Mark Hughes: Dallas Police Shooting Suspect Identified, Mark’s Brother Claimed He Left During The Shooting And Surrendered His Weapon

Mark Hughes has been identified as a suspect in the Dallas police shooting, though there are reports that the gun-toting protester had nothing to do with the attack that left at least 11 officers shot and four killed.

The shooting took place during a protest of recent police killings nationwide, with shots ringing out during an otherwise peaceful protest in downtown Dallas. The shootings reportedly came from two snipers who authorities said were in “elevated positions” above the street.

Dallas police shared a picture of an alleged suspect, a black man wearing camouflage and carrying a long gun who was identified as Mark Hughes. Mark’s brother, Cory Hughes, was an organizer of the protest.

In an interview with CBS News, the brother of Mark Hughes claimed that Mark had nothing to do with the shooting and even turned his weapon in to police shortly after the shooting started.

“That’s my little brother, that’s not the suspect,” Cory Hughes told a reporter. “When people started shooting, I found my little brother and I made him give his gun to an officer.”

Cory Hughes left the interview abruptly as officers came to speak with him. Cory later tweeted that he and his brother were with police.

There seemed to be other evidence that Mark Hughes may have not been involved in the shooting. Another witness, identified only as Jade, told CBS News that she was with Hughes during the protest and that they were with a crowd that began running with the shots started.

She confirmed the statement from Mark’s brother that Mark turned his gun over to a police officer as the shooting was taking place.

Other video from the aftermath of the shooting appeared to show Mark Hughes walking on the street, not in the position where officers said the shots came from.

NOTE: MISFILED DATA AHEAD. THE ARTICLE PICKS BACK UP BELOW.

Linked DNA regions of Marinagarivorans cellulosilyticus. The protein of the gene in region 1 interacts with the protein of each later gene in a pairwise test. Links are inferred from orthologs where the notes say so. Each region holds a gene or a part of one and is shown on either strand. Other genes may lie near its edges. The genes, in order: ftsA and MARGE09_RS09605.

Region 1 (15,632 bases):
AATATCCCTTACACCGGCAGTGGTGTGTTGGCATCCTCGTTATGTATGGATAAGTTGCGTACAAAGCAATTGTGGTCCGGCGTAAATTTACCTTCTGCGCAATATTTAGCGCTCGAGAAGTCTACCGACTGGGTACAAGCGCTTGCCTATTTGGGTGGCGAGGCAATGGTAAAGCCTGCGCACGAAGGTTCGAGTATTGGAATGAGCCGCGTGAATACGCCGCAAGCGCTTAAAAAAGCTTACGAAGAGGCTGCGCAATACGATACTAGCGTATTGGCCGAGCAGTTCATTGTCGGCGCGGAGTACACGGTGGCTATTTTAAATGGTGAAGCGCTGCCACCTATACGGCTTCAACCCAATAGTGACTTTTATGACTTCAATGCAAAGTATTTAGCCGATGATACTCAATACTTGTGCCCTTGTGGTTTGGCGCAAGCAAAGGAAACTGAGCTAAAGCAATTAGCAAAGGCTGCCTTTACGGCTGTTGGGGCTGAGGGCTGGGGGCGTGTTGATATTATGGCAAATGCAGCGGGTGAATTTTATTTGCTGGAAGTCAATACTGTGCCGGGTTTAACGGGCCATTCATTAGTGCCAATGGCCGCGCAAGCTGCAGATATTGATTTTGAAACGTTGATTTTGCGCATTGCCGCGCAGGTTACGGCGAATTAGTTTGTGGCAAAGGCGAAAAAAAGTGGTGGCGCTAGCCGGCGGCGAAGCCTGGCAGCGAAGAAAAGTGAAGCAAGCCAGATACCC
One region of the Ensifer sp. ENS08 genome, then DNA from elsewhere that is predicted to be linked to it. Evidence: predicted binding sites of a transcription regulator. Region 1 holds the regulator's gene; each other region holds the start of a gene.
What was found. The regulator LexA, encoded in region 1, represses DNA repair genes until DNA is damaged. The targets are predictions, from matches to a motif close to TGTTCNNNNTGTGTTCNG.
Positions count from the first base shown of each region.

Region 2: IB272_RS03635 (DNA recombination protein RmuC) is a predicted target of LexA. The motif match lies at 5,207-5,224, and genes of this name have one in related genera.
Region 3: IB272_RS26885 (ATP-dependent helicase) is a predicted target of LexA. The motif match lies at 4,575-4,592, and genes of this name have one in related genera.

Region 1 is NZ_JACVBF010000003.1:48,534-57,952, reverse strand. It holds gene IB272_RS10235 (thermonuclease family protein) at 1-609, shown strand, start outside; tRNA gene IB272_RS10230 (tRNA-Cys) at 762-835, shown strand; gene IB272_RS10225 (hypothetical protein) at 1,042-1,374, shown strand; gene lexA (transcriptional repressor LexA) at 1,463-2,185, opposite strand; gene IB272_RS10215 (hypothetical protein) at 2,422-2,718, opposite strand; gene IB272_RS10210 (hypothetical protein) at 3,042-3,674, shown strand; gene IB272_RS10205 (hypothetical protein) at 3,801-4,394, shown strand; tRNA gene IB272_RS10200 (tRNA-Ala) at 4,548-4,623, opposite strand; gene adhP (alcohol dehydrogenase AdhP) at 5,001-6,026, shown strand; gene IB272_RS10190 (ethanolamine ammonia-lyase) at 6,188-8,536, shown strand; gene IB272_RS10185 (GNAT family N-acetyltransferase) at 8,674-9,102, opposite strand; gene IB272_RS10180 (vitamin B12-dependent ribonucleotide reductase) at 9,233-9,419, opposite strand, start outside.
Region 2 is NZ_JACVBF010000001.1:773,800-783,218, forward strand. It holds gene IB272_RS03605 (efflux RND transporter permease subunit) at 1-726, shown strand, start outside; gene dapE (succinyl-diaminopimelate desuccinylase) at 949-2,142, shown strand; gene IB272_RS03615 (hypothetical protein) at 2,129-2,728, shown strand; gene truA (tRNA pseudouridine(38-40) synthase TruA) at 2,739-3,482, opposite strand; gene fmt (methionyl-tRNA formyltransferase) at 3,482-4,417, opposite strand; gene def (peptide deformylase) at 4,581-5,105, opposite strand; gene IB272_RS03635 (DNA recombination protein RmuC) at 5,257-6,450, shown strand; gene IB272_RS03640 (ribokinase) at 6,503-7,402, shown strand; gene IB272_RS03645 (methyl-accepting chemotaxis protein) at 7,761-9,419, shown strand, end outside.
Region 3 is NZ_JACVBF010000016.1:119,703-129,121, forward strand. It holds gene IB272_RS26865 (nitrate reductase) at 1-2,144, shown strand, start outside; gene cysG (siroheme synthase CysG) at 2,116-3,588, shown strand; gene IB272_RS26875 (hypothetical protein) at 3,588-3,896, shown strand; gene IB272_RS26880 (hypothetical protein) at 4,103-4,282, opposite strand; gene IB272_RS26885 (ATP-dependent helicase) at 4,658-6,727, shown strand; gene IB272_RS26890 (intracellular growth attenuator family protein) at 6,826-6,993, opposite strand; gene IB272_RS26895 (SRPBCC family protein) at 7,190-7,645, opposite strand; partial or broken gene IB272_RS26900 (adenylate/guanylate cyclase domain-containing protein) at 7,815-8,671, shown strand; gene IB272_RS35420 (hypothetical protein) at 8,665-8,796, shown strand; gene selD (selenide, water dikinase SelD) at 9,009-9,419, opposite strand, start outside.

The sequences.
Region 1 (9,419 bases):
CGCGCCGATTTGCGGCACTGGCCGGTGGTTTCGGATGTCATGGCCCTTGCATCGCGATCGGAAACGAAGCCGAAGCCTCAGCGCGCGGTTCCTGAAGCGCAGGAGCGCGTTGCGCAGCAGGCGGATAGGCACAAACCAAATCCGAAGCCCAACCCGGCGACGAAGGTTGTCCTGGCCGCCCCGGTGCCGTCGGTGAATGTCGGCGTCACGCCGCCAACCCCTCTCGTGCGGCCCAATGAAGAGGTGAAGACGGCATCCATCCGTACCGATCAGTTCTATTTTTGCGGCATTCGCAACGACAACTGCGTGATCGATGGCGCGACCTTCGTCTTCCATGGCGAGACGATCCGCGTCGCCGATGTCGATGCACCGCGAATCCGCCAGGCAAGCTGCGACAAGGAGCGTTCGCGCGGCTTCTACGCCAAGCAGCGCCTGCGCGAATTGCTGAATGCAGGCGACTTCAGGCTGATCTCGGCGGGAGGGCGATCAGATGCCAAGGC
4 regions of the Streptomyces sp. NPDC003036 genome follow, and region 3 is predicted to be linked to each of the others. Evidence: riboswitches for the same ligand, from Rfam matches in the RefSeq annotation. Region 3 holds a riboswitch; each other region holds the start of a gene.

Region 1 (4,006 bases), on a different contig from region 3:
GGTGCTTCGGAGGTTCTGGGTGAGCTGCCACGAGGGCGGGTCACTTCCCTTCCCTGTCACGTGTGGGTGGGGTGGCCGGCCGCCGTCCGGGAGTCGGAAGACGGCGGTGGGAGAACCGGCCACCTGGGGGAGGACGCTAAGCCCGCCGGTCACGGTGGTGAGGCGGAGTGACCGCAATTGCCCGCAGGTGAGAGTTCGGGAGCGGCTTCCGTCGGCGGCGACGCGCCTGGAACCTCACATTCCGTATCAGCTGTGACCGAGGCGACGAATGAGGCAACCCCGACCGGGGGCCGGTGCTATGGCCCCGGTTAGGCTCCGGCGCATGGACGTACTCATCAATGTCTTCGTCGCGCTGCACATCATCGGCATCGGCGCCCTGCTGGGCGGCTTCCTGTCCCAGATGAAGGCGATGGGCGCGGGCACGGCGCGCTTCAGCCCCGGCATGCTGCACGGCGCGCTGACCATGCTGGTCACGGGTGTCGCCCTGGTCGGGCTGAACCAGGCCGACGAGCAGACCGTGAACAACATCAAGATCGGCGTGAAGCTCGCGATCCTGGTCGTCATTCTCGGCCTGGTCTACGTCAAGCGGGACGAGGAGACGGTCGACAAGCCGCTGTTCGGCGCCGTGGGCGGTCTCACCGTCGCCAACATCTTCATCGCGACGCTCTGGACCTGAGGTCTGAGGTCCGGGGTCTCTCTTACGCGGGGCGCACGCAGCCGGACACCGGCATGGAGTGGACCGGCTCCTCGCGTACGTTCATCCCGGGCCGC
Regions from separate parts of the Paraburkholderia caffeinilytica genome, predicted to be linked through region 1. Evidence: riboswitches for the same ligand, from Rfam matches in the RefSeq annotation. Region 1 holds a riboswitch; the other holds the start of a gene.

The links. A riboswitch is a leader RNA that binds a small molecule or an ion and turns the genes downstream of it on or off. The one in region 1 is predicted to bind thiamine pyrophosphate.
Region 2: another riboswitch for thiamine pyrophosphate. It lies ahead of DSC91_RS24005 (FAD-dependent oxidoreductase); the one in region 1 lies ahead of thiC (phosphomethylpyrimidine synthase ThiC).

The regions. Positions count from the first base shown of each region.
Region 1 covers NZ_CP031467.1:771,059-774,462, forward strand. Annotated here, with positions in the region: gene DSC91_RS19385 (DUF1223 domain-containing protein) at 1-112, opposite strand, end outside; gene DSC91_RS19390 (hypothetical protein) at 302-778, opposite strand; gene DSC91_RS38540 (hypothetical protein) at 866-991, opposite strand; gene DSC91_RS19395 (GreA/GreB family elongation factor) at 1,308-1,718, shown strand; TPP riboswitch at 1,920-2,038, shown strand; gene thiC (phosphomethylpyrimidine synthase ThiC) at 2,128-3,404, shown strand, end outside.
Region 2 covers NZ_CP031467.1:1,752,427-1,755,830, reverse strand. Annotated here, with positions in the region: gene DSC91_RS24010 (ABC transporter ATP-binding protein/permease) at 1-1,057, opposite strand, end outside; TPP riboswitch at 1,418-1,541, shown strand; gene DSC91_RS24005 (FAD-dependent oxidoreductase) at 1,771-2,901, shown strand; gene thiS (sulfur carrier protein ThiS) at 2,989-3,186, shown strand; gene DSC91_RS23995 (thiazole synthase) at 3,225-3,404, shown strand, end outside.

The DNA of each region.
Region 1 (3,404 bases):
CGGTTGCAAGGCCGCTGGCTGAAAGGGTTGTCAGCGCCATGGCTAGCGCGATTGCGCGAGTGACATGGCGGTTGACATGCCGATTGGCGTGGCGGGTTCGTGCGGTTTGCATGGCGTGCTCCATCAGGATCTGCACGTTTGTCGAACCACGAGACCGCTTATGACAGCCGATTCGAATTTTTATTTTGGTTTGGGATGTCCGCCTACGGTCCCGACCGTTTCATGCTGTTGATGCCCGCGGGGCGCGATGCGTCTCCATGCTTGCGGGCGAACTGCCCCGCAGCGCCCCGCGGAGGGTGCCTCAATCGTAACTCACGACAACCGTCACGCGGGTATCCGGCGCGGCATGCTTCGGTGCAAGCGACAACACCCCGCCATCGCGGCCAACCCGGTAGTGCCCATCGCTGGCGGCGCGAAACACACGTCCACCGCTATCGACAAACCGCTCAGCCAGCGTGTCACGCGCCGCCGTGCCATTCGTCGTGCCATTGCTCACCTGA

Mark Hughes was one of a number of protesters carrying long guns at the event. Texas has open carry laws, and some protesters carried guns to honor Philando Castile, a Minnesota man killed Wednesday during a traffic stop with police. Castile had reportedly told the officer that he had a legally owned gun in the car, and Castile’s girlfriend said the officer opened fire when Castile reached for his driver’s license.

A report from CBS News seemed to confirm that Mark Hughes was in discussion with authorities and may have turned himself in. Police appeared to confirm this in an update on Twitter late on Thursday, but did not identify Hughes by name. The update noted that a second suspect was also taken into custody following a shootout with SWAT officers.

In a news conference held early Friday morning, Dallas police said that as many as four people were involved with the shooting, and that one was in a standoff with police. The suspect reportedly warned that the “end is near” and that there were many bombs planted around downtown Dallas. The suspect also promised more violence against police officers.

There have been conflicting reports as to whether Mark Hughes was ever officially identified as a suspect in the Dallas police shootings. Though some media outlets identified him as a suspect, police later referred to him as a “person of interest.”


Mark Hughes himself later said that he was already talking with police officers at the time his picture was circulating online.

Looking back, Hughes said he was in just as much danger as the police officers who were killed.

“I can’t believe it,” Mark Hughes told KTVT. “I can’t believe it. The crazy thing about it is that, I was down here, I couldn’t get down to my vehicle because of the roadblock. And in hindsight, 20/20, I could have easily been shot.”

[Image via Dallas Police Department]